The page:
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Thorns sponsors and fans show support for players in semifinal win

(Craig Mitchelldyer/USA TODAY Sports)

Portland Thorns players took the field Sunday after a heavy three weeks. The franchise featured prominently in the Sally Yates report on systemic abuse in the NWSL released at the start of the month.

Players asked for fan support even as calls for Merritt Paulson to sell the team increased. Many of the team’s sponsors pulled or threatened to pull dollars from the team.

The balance between support for the players and criticism of ownership could be seen Sunday as 22,035 people turned out in support of the Thorns – the second-largest crowd in NWSL playoff history. Ahead of the game, the Rose City Riveters fan group hosted a rally to cheer for players as they arrived.

“This is the Portland soccer community,” Gabby Rosas, president of the 107 Independent Supporters Trust, told The Oregonian. “You put the call out that says the players need to feel support, and people show up. That’s never been in question this entire time over the last year. It’s always been about supporting the players, but it’s how do you balance that with calling for accountability from the leaders who are in place? I think that’s been the complexity of the situation.

“We’re angry, yes, but we can come at that in different ways. When we are engaging with the players, it’s important that they know we’re not going anywhere.”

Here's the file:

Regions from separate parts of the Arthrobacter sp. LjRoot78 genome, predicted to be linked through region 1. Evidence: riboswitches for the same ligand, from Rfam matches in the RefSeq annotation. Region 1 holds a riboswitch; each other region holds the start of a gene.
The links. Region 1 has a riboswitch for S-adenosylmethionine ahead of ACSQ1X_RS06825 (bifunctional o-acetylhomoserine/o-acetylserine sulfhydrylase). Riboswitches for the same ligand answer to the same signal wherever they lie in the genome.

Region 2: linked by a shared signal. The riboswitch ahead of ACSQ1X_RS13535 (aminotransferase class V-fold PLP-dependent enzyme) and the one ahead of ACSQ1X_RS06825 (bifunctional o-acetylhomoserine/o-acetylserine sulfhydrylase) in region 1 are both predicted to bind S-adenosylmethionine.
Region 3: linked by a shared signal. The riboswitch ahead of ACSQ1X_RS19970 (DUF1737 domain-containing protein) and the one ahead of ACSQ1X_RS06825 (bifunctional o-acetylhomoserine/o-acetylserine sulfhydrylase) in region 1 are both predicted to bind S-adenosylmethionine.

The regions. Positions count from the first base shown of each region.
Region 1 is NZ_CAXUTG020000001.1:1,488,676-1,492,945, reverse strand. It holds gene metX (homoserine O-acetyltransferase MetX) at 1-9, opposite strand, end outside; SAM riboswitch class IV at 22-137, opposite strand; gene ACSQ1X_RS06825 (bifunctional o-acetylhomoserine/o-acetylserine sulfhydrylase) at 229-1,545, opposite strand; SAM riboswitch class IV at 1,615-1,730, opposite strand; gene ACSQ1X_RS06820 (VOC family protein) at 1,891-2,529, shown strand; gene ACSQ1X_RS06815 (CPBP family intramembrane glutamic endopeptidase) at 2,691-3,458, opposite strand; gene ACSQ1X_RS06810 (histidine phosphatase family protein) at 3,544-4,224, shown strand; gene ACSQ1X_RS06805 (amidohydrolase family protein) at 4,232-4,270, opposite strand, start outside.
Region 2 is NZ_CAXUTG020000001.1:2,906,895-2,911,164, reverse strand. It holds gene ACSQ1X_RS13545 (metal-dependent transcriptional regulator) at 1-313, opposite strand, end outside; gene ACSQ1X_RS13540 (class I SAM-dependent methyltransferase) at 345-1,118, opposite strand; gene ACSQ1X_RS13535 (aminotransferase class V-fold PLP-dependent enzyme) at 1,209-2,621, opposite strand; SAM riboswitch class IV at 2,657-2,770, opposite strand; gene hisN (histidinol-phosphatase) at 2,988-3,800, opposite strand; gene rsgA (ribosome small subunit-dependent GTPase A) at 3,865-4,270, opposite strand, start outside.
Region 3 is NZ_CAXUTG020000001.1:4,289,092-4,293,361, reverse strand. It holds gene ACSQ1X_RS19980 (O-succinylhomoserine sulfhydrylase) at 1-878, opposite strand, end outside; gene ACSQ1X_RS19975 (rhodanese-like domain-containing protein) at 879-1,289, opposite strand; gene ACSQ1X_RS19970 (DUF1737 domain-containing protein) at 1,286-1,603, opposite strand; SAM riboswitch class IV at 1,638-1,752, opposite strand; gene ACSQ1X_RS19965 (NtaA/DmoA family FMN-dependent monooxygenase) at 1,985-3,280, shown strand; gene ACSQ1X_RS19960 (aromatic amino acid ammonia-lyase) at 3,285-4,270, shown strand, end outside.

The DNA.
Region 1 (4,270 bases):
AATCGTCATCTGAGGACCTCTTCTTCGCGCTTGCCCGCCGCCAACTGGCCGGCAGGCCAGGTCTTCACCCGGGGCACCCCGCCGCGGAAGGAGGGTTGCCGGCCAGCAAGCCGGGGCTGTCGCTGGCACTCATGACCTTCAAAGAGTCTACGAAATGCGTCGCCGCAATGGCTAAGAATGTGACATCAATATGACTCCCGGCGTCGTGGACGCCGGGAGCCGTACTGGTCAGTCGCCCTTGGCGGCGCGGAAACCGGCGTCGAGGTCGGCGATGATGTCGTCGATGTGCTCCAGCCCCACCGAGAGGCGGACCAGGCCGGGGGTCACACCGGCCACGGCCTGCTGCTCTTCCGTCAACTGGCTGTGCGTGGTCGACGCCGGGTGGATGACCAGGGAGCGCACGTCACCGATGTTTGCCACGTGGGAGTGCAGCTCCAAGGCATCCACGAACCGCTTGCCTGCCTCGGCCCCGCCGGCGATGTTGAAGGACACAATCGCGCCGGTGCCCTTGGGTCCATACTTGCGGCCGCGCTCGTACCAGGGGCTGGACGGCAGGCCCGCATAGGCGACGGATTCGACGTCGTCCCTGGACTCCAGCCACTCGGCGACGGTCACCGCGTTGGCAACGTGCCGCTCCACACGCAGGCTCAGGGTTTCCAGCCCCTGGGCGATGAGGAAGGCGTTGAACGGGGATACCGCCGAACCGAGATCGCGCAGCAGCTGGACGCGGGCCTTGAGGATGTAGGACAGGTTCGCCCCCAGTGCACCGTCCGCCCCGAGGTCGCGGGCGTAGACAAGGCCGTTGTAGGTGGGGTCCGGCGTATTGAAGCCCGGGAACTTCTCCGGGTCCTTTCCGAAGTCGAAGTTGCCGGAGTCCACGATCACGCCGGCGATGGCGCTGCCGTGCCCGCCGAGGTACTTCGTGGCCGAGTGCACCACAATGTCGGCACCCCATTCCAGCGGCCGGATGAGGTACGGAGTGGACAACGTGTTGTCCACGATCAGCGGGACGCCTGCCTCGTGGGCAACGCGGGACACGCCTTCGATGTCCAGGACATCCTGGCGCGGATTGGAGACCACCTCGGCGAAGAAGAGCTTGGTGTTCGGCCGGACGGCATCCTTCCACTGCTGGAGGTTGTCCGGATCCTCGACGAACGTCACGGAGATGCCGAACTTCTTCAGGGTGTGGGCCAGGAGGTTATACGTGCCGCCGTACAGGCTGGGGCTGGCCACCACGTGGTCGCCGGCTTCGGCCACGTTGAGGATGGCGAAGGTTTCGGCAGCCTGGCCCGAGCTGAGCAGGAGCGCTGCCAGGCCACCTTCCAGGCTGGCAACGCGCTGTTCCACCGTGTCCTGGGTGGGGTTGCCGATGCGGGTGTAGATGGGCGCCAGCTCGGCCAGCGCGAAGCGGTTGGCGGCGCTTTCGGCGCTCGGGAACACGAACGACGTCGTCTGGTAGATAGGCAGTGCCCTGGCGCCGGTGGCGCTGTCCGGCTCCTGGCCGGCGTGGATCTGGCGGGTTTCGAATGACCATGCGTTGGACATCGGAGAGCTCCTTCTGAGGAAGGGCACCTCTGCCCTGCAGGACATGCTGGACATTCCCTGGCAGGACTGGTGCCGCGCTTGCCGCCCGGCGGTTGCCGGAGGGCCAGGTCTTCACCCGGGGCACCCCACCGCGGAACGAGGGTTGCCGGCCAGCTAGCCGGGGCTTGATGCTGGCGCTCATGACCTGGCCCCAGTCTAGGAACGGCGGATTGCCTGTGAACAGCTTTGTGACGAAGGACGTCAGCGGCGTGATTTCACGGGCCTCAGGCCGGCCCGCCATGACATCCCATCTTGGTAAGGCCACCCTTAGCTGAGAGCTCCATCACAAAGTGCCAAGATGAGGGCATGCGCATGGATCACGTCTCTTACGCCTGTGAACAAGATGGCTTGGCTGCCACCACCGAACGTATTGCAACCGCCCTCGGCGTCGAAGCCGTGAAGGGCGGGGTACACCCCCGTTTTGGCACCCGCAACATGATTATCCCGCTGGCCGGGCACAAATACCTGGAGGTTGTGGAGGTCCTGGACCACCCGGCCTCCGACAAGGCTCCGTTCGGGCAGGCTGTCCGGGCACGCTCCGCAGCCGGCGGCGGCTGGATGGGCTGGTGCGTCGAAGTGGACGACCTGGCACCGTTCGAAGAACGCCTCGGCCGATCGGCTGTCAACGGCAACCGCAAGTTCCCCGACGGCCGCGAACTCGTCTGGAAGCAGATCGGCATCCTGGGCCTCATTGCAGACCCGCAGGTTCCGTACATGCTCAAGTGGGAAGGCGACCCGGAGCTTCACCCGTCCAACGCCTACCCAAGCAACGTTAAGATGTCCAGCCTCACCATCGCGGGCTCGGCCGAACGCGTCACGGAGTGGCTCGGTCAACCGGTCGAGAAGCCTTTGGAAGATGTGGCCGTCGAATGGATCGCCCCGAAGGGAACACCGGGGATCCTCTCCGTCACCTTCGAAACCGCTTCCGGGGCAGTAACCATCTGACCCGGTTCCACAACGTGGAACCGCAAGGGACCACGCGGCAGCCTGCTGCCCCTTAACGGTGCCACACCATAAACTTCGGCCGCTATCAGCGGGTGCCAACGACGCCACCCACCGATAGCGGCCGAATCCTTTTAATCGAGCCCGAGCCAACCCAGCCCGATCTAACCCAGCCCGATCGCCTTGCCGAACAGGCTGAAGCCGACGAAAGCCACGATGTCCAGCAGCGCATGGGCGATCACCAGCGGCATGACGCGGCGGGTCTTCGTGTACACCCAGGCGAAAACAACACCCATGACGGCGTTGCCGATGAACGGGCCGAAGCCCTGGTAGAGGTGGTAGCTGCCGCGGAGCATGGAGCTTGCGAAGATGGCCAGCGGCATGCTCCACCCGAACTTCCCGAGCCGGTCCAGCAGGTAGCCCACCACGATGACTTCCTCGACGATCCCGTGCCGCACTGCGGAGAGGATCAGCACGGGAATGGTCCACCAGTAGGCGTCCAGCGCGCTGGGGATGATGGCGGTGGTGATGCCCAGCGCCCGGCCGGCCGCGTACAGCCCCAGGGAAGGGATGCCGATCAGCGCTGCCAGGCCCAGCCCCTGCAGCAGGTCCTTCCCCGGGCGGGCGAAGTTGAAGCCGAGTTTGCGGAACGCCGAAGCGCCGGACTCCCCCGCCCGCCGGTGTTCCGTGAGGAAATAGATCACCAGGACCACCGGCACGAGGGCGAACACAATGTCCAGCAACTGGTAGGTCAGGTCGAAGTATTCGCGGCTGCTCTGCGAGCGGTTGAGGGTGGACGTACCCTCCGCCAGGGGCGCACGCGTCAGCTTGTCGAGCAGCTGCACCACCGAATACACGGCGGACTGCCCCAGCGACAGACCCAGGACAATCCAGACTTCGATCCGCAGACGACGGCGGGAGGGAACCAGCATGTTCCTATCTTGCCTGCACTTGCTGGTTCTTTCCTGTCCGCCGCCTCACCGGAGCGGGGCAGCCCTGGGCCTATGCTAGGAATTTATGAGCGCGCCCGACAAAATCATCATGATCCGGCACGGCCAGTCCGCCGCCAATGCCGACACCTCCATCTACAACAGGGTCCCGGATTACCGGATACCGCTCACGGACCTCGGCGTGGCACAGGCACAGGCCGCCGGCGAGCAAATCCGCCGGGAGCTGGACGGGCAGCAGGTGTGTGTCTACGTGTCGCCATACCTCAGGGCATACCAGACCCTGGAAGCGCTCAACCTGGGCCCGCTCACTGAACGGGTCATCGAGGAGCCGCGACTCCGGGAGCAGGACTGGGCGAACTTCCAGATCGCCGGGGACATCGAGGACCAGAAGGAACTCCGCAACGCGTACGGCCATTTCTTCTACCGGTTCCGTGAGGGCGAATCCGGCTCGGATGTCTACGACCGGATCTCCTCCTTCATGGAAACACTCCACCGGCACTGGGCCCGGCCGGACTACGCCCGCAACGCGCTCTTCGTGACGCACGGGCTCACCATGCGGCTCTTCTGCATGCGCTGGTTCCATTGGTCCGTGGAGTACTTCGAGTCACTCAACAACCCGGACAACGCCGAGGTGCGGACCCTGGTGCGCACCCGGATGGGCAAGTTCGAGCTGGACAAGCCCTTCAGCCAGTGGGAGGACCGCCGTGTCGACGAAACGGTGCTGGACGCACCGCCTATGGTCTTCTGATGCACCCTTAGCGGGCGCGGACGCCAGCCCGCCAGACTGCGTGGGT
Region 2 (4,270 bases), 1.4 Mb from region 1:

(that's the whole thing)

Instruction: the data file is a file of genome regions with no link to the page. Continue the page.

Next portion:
The players reflected that support right back to the fans, as Crystal Dunn sent home a stoppage time winner against the San Diego Wave to put Portland back into the NWSL Championship for the first time since 2018.

“It’s a new dawn,” Thorns coach Rhian Wilkinson said. “The players needed it. They needed to see that they’re loved.”

Even amid the fanfare, though, the match also featured calls for change from both fans and sponsors sprinkled throughout the stadium.

Outside of Providence Park, a “For Sale” sign was hung on a sculpture, while inside the stadium fans held up signs of their own calling for the sale of the team. While Paulson has stepped back as CEO of the Thorns, he has not committed to selling the Thorns or the MLS’ Portland Timbers.

Signage around the stadium from sponsors also indicated mounting pressure for the Thorns front office. While some sponsors have threatened to pull their dollars if the team doesn’t make changes, others already have redirected their funds to go directly to the players.

“We stand with the players,” wrote signs from sponsors Laurelwood Brewing Co., Toyota and Jamba Juice.

Other sponsors, including SeatGeek, had signage reading, “To the players, we have your backs,” or other similar sentiments.

As those players shift their focus to Saturday’s final against the Kansas City Current at Audi Field in Washington, there’s just one thing on their minds.

“We have to win it this year,” Dunn said. “We’ve gone through so much.”